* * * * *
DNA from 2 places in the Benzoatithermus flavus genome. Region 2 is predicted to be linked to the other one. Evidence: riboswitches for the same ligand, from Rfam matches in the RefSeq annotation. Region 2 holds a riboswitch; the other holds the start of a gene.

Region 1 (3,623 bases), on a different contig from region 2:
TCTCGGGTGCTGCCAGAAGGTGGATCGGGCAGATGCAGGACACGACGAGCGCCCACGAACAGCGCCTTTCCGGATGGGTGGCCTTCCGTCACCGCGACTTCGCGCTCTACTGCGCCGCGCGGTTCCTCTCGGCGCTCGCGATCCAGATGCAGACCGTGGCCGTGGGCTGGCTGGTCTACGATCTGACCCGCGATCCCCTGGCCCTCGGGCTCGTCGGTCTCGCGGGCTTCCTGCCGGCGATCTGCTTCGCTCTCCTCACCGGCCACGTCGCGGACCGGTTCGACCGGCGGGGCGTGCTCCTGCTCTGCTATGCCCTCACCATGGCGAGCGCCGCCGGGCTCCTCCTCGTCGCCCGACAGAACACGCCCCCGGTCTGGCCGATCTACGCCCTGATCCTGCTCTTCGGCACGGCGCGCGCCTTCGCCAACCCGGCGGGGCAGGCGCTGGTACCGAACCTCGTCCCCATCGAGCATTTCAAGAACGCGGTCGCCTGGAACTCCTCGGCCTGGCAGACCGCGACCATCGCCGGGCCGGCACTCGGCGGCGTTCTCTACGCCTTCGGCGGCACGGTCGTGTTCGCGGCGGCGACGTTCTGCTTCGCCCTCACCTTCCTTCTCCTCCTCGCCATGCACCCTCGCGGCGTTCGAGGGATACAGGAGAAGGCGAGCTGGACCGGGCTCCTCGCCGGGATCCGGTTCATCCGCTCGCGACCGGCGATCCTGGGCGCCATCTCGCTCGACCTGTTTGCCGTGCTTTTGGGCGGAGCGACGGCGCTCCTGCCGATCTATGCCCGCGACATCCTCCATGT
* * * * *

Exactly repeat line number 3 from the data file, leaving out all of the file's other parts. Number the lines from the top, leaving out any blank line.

TCTCGGGTGCTGCCAGAAGGTGGATCGGGCAGATGCAGGACACGACGAGCGCCCACGAACAGCGCCTTTCCGGATGGGTGGCCTTCCGTCACCGCGACTTCGCGCTCTACTGCGCCGCGCGGTTCCTCTCGGCGCTCGCGATCCAGATGCAGACCGTGGCCGTGGGCTGGCTGGTCTACGATCTGACCCGCGATCCCCTGGCCCTCGGGCTCGTCGGTCTCGCGGGCTTCCTGCCGGCGATCTGCTTCGCTCTCCTCACCGGCCACGTCGCGGACCGGTTCGACCGGCGGGGCGTGCTCCTGCTCTGCTATGCCCTCACCATGGCGAGCGCCGCCGGGCTCCTCCTCGTCGCCCGACAGAACACGCCCCCGGTCTGGCCGATCTACGCCCTGATCCTGCTCTTCGGCACGGCGCGCGCCTTCGCCAACCCGGCGGGGCAGGCGCTGGTACCGAACCTCGTCCCCATCGAGCATTTCAAGAACGCGGTCGCCTGGAACTCCTCGGCCTGGCAGACCGCGACCATCGCCGGGCCGGCACTCGGCGGCGTTCTCTACGCCTTCGGCGGCACGGTCGTGTTCGCGGCGGCGACGTTCTGCTTCGCCCTCACCTTCCTTCTCCTCCTCGCCATGCACCCTCGCGGCGTTCGAGGGATACAGGAGAAGGCGAGCTGGACCGGGCTCCTCGCCGGGATCCGGTTCATCCGCTCGCGACCGGCGATCCTGGGCGCCATCTCGCTCGACCTGTTTGCCGTGCTTTTGGGCGGAGCGACGGCGCTCCTGCCGATCTATGCCCGCGACATCCTCCATGT